Kobe 3s were very underrated in my opinion. They included a mesh like design that resembled a basketball with a swoosh on the back heel, something that hasn’t been seen before. Nike's campaign for the shoe was “to inject your game with venomous performance” officially using the Black Mamba moniker in their campaign. Kobe didn’t win his 4th title in these bad boys, losing to the Celtics in the Finals, also the last time we would see Kobe in a high-top shoe. 

Kobe 4s were released after the Nike HyperDunks, which Nike used Kobe as the posterboy for. The Kobe 4s took a new approach in the signature line. With Carpe Diem on the tongue, clear midsole, and Kobe’ signature on the heel. The IVs started a new wave a low-top light basketball shoes that other brands would follow. Kobe won his 4th title, sweeping Dwight Howard and the Magic, taking home his first NBA Finals MVP. 

Kobe V

Kobe V

Kobe 5s we the lightest shoe ever made by Nike when they were released in 2009. The low-top design was a game-changer thanks to Kobe’s fascination with Soccer - the inspiration behind the lighweight low top design. Kobe hit the 25,000 point milestone and won his 5th title, defeating the Celtics in a classic 7 game series. 

Kobe VI

Kobe VI

Kobe 6s may have had the best design out of the Kobe’s signature line. The Mamba texture on the shoe gave Kobe and Nike another notch on the innovation belt. The shoe of course became lighter and continued the trend of low top basketball shoes. With little change in the technology of the shoe, it was all about the design. So many different colorways made this shoe one of the most innovative and stylish to come out of the Nike lab.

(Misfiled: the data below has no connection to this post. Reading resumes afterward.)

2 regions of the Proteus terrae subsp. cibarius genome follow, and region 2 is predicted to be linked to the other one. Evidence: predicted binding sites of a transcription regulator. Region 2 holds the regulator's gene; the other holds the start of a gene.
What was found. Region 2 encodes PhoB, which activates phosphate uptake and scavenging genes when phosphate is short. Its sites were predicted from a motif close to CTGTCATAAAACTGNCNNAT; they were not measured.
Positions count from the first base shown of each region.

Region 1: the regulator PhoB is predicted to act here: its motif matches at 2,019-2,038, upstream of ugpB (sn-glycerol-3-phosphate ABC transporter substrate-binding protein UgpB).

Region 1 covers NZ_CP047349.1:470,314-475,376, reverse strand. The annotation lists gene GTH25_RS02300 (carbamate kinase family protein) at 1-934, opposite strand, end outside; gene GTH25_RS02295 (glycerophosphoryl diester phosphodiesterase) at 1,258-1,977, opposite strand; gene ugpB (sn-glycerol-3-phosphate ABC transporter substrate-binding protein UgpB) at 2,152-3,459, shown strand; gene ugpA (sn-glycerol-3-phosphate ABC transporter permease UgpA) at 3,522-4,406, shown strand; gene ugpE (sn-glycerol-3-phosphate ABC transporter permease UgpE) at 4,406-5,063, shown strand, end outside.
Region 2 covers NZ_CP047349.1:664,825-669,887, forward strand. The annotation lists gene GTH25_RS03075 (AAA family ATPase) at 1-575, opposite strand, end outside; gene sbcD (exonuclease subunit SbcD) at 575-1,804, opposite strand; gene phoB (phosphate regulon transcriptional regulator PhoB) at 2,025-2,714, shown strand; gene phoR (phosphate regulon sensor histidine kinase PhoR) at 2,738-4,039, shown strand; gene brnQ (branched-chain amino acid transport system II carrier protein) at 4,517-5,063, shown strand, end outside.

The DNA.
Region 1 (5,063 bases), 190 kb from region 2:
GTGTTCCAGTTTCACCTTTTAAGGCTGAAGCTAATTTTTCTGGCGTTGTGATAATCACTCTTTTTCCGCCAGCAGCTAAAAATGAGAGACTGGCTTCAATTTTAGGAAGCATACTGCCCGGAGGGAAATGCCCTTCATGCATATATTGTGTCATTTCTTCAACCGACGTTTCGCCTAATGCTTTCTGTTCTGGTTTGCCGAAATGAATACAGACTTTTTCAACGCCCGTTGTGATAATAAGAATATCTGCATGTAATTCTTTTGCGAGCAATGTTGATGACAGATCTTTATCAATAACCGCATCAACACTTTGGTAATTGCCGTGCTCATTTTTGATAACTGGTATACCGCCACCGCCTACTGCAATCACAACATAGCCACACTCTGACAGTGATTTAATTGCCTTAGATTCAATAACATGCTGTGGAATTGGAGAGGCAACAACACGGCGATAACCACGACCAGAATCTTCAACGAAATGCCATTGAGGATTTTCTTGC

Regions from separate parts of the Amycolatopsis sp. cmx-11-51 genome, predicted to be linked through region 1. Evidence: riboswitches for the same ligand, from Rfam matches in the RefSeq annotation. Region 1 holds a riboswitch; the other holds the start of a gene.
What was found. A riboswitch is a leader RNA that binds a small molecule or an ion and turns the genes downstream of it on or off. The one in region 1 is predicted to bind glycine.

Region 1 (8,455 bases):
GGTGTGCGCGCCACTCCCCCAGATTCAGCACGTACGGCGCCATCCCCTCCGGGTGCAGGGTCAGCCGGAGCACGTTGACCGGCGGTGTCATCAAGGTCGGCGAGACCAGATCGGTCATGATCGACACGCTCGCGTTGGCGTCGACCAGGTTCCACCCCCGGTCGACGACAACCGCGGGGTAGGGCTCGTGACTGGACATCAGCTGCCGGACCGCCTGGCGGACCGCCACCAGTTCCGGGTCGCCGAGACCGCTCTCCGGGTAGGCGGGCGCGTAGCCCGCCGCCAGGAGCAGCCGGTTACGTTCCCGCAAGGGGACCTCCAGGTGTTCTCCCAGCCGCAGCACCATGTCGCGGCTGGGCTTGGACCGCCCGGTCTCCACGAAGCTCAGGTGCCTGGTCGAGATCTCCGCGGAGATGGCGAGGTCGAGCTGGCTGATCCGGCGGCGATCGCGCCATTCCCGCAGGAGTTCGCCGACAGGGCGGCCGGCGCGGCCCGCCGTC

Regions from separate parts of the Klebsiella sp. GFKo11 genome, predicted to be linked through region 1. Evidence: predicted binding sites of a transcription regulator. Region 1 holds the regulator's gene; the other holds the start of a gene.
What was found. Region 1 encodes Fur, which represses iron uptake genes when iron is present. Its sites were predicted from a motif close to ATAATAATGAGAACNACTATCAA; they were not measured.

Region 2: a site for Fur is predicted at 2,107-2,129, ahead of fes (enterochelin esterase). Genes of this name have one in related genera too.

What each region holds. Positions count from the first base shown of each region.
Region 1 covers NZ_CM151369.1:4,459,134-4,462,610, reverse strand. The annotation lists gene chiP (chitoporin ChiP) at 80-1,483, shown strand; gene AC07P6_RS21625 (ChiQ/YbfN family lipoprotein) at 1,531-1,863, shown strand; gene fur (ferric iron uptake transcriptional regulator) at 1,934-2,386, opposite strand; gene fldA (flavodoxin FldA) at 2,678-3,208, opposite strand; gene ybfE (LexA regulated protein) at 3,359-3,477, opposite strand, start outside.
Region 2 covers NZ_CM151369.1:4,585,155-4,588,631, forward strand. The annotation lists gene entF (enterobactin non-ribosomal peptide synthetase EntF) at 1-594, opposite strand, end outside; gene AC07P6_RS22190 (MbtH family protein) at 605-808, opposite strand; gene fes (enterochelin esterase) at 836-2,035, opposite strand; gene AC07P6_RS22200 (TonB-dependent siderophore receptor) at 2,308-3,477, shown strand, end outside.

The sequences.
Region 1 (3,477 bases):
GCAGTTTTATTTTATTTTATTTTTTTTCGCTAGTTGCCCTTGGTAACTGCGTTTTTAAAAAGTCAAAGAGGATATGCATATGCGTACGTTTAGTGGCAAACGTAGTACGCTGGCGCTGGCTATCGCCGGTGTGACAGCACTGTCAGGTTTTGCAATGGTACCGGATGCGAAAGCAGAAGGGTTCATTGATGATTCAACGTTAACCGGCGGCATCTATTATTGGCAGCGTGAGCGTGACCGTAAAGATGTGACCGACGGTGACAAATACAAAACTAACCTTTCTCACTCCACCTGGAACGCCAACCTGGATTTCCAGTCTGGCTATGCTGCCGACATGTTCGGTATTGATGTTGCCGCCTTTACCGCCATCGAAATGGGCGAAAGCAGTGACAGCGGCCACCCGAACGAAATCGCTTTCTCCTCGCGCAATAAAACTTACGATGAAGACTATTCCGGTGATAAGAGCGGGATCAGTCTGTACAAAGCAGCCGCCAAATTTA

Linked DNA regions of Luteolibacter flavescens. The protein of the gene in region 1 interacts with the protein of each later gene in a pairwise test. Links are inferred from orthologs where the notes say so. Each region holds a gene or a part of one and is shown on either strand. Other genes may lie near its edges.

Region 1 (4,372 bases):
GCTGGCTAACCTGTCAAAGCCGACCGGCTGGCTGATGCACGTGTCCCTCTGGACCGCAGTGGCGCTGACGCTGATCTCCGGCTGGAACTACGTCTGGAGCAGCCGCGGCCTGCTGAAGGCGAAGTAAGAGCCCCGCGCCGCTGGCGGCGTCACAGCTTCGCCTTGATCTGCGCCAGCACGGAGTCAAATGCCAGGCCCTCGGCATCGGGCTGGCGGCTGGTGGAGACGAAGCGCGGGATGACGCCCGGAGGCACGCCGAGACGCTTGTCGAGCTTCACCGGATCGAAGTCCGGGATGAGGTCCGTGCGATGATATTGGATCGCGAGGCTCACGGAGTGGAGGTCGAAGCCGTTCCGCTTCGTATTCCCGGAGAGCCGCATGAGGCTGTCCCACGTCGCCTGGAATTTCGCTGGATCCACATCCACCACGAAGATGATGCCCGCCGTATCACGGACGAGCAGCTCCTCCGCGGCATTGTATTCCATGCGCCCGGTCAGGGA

Kobe VII Prelude "Londons"

Kobe VII Prelude "Londons"

Kobe 7s were famous for the interchangeable inserts that created a different feel for the shoe. The other insert was for those who wanted a little bit more comfort and security around the ankle area. The design included patterns inspired three different predators; Great White Shark, Cheetah, and of course the Black Mamba. 

Kobe VIII Elites 

Kobe VIII Elites 

The Kobe 8 featured the Kobe System, which included bits from every Kobe shoe. They included the Mamba print, the lowest top, the lightest, and Black Mamba logo on the tongue. Along with the VIs, the VIII are one of the most popular shoes in Kobe’s line, and most comfortable. The low top design created the perfect casual summer shoe and top of the line basketball shoe. Unfortunately, these were also the shoes Kobe wore when he tore his achilles, which made everyone skeptical of the low-top design as a basketball shoe. 

Kobe IX

Kobe IX

Nike and Kobe decided to go back to the high-top design for the Kobe 9. For me personally, these were the least appealing shoes in Kobe’s line. Though you will see many people rocking the extremely high top kicks, they didn’t have the same impact as Kobe’s previous high-top shoes. 

Kobe X "Fundamentals"

Kobe X "Fundamentals"

After testing the water with the Kobe IX, Nike decided to go back to the low top for the Kobe X, this time making them a little bit higher and much sturdier than the Kobe VIII, most importantly, they did not lose on the design aspect. Similar to the VI and VIII, the X used many colorways to prove that these were not only basketball shoes, but everyday walks of life shoes. These are definitely one of my favorite shoes in recent memory. 

Kobe XI "Mamba Day" 

Kobe XI "Mamba Day" 

Last but not least, the Kobe XI. Kobe’s final playing shoe. On the April 13th, NikeID will release the “Mamba Day” in honor of Kobe’s last game. The shoe includes important dates from Kobe’s career scribed all over the shoe with a black and gold colorway. A nice touch to close out the final chapter of a stellar career. One will have to wait and see if Nike will release a post retirement shoe in the Kobe line.